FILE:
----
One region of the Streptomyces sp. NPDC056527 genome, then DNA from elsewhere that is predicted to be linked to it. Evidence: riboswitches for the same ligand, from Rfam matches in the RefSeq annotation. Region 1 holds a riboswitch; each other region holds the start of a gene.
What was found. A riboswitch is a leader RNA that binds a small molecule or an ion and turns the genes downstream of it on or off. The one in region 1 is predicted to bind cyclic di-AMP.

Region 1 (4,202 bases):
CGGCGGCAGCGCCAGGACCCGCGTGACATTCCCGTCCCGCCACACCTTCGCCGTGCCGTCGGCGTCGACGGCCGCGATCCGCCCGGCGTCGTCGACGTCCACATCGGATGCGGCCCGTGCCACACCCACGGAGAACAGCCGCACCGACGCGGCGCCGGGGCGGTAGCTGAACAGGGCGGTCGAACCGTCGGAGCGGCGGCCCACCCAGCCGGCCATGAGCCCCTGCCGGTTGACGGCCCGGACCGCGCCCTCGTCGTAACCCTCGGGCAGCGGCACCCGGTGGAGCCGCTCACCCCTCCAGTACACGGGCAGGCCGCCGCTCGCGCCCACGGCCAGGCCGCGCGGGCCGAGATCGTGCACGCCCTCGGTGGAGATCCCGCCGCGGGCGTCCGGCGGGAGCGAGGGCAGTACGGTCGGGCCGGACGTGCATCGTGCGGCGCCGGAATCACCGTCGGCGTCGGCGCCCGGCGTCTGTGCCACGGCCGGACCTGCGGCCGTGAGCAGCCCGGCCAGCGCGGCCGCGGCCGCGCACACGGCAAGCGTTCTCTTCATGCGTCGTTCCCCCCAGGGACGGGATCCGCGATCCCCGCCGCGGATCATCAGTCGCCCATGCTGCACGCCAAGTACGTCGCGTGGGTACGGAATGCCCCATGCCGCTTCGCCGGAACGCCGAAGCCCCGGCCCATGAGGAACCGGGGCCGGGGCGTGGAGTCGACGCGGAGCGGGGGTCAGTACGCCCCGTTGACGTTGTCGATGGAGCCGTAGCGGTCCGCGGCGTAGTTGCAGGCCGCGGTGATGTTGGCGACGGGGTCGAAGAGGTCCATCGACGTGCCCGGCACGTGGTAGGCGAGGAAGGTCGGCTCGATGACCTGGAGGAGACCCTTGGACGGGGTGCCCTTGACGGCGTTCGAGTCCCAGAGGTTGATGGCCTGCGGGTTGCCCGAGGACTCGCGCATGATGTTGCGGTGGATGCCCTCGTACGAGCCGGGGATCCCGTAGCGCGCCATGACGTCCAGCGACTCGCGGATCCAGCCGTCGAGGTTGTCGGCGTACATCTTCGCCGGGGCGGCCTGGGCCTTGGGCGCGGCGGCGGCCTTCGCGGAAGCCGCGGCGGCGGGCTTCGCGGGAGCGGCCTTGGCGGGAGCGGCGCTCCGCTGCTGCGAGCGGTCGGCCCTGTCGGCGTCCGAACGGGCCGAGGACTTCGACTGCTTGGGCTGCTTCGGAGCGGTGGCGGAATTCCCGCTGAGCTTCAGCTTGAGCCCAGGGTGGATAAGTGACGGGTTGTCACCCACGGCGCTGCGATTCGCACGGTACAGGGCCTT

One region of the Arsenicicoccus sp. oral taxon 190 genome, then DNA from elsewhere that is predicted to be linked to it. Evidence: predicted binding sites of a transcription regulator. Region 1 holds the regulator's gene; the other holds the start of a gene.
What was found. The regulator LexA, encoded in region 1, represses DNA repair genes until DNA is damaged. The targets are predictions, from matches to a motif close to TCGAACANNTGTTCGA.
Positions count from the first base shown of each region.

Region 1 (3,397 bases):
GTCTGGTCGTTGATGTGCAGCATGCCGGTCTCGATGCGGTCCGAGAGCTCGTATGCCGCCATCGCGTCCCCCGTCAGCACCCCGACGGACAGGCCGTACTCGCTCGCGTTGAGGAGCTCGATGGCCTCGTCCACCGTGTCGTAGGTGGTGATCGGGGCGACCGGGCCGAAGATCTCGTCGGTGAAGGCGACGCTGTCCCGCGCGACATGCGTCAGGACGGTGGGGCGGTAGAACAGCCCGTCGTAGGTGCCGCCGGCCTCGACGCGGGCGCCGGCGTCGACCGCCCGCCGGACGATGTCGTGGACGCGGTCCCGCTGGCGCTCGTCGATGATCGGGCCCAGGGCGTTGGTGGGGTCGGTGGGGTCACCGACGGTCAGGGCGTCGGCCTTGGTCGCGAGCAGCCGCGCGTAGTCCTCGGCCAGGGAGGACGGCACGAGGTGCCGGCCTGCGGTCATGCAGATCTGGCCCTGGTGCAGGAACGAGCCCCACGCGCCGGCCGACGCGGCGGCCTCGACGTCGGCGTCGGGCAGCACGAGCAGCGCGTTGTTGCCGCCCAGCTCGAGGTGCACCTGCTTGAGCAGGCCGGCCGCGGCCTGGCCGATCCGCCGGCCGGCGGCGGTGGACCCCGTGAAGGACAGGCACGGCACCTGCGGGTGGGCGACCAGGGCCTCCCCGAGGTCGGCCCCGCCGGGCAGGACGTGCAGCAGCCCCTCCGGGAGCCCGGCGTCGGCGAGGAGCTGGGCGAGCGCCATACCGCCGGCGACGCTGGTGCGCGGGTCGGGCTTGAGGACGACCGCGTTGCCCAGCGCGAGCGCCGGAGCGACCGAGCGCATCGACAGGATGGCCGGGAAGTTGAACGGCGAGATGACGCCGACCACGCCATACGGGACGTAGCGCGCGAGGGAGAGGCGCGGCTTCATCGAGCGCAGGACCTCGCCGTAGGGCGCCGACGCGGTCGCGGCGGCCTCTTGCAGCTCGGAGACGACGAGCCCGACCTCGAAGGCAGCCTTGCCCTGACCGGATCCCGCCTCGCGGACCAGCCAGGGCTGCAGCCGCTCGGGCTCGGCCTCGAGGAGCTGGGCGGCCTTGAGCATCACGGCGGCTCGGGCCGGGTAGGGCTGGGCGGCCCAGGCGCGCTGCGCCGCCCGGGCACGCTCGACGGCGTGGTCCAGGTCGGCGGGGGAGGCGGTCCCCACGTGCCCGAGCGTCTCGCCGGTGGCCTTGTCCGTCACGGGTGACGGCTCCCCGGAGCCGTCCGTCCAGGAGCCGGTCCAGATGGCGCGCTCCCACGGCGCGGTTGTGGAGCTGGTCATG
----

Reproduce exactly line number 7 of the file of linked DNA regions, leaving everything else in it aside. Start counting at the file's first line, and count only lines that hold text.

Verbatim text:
Positions count from the first base shown of each region.